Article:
From A Former College Athlete To The Next Generation Of The Team


This is it. Can you believe it? The crunch of the dirt beneath your cleats, the sun on your face, the sweat stinging your skin, the dull ache of your muscles. All the countless hours, sleepless nights, early mornings came to this—this year, this moment, right now.

Close your eyes. Picture the first game. Picture the way the grass smells, freshly mowed. Imagine the dirt, the chalk line. See the freshly-waxed floor, shining, squeaking under your feet.

See yourself walking out to the field, the court, the dugout. Pull on your shoes, your cleats, your pre-wrap, your knee brace.

Picture yourself stretching, warming up, each pass on target, each ball in the hoop, every swing with perfect contact, every stroke precision.

This is you. This is your time.

I’ve watched you grow over the last year, last few years. You’ve become stronger, both mentally and physically. You know what to do in every scenario, where to move your feet, when to run, when to stay back, how to bend your knees, how to make your body a wall.

You have worked so hard. Through the sweat, the bruises on your legs, the skinned knees, the tears, the dirt burn—you have pushed through.

I am proud of you. I’m sorry I don’t say that enough.

I am proud of the way you carry yourself. The way you pull yourself up after a loss. The way you believe in yourself and your teammates. The way you continue, day after day, practice after practice, to smile, to fight, to be the best you can be.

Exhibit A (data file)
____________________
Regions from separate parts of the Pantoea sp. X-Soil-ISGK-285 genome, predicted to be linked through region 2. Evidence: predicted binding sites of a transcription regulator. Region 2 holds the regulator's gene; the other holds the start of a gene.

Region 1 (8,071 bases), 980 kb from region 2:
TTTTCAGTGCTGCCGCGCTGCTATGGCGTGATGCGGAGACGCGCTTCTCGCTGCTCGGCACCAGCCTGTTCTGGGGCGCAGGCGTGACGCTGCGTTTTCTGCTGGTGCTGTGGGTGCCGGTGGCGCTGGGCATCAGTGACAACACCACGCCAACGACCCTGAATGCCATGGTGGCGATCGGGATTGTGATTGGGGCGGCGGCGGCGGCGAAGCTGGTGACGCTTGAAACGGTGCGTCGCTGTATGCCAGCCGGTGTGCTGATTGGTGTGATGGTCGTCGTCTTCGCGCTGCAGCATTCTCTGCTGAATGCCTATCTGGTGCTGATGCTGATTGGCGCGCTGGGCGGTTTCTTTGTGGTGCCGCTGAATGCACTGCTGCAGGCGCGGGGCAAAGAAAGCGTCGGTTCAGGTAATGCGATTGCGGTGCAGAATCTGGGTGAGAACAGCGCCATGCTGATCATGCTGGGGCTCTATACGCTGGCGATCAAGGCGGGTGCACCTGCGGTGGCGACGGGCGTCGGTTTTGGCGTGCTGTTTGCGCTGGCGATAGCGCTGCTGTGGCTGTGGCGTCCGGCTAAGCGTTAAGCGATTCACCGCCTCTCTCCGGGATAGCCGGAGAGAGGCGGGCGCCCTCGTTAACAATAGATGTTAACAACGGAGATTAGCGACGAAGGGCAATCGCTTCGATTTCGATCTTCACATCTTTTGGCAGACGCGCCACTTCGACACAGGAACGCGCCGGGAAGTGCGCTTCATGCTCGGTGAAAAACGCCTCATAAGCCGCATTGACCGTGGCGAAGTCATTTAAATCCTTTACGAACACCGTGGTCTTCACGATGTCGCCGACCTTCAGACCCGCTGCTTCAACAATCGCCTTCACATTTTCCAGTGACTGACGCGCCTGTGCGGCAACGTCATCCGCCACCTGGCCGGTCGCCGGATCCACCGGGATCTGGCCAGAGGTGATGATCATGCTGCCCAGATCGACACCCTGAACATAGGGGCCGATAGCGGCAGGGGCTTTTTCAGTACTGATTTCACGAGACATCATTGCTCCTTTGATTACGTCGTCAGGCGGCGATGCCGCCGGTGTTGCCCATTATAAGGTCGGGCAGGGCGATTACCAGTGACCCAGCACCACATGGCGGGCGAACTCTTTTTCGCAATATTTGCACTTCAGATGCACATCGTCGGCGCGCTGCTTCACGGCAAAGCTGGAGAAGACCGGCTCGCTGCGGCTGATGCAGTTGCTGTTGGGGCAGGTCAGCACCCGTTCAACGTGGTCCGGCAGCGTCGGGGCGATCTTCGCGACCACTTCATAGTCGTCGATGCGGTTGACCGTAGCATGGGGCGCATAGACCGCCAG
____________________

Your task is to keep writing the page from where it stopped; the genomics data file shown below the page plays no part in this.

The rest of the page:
This is your year.

I remember mine like it was yesterday, the rush of the wind as I stood in the batter’s box, hearing the shouts, the cheers, the voices surrounding me, pushing me forward. I remember the way the sun felt on a particular day, the crack of my bat, the jolt in my arms as I made contact and the ball floated, almost in slow-motion, before falling on the other side of the fence.

These days will go fast, you know. Though it feels like you’ve been playing your whole life, and that you will keep playing forever, this is it. It isn’t bad, it’s beautiful. The memories, the games, the pain, the tears, the exhaust, the fights, the friendships—they’re all beautiful.

Promise me one thing: that you will treasure this year.

That when you feel the laces of the ball, that you will remember how they feel against your skin, the grit of the packed dirt, the worn edge of the seam. That when you step onto that court, you will look at the lights, memorize the way they glow on the faces of the crowd who is all cheering for you, believing in you.

Promise me that you will take a second and remind yourself that these are the best days of your life.

My days are done now. I have played, I have practiced, I have pushed myself beyond my limits, I have succeeded, and I have failed. I gave everything I had to a game that could not be mine forever, but I don’t regret a single second.

I hope you remember me, when you head into that first game. When you put on that jersey, when you lace those cleats, when you nod at yourself in the mirror.

Play with confidence. Play with heart. And don’t ever forget that I am there in spirit, loving and believing in you, always. Thought Catalog Logo Mark

Marisa is a writer, poet, & editor. She is the author of Somewhere On A Highway, a poetry collection on self-discovery, growth, love, loss and the challenges of becoming.

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